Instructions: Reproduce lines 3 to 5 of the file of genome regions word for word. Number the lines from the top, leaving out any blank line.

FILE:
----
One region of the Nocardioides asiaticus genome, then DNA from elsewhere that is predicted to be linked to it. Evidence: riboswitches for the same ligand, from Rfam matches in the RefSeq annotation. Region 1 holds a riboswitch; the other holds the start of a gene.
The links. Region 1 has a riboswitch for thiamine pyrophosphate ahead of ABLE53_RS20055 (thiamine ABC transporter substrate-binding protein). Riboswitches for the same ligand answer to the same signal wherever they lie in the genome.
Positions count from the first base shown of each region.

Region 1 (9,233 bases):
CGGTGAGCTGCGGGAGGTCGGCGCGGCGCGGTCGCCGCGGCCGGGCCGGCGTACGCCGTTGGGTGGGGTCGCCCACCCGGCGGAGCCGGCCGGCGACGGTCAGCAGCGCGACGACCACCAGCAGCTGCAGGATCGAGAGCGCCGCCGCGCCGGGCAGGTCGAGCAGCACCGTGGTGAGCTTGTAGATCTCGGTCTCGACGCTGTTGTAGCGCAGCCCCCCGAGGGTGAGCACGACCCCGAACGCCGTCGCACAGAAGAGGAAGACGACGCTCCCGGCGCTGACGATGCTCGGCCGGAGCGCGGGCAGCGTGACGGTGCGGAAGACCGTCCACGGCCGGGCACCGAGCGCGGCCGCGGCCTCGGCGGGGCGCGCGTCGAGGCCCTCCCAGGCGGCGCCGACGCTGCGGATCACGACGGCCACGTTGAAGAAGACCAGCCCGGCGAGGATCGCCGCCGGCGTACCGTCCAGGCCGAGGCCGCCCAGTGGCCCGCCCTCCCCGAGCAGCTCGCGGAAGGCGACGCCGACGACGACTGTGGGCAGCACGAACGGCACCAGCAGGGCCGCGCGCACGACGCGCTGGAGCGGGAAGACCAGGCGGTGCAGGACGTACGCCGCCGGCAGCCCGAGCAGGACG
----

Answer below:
Positions count from the first base shown of each region.

Region 1 (9,233 bases):
CGGTGAGCTGCGGGAGGTCGGCGCGGCGCGGTCGCCGCGGCCGGGCCGGCGTACGCCGTTGGGTGGGGTCGCCCACCCGGCGGAGCCGGCCGGCGACGGTCAGCAGCGCGACGACCACCAGCAGCTGCAGGATCGAGAGCGCCGCCGCGCCGGGCAGGTCGAGCAGCACCGTGGTGAGCTTGTAGATCTCGGTCTCGACGCTGTTGTAGCGCAGCCCCCCGAGGGTGAGCACGACCCCGAACGCCGTCGCACAGAAGAGGAAGACGACGCTCCCGGCGCTGACGATGCTCGGCCGGAGCGCGGGCAGCGTGACGGTGCGGAAGACCGTCCACGGCCGGGCACCGAGCGCGGCCGCGGCCTCGGCGGGGCGCGCGTCGAGGCCCTCCCAGGCGGCGCCGACGCTGCGGATCACGACGGCCACGTTGAAGAAGACCAGCCCGGCGAGGATCGCCGCCGGCGTACCGTCCAGGCCGAGGCCGCCCAGTGGCCCGCCCTCCCCGAGCAGCTCGCGGAAGGCGACGCCGACGACGACTGTGGGCAGCACGAACGGCACCAGCAGGGCCGCGCGCACGACGCGCTGGAGCGGGAAGACCAGGCGGTGCAGGACGTACGCCGCCGGCAGCCCGAGCAGGACG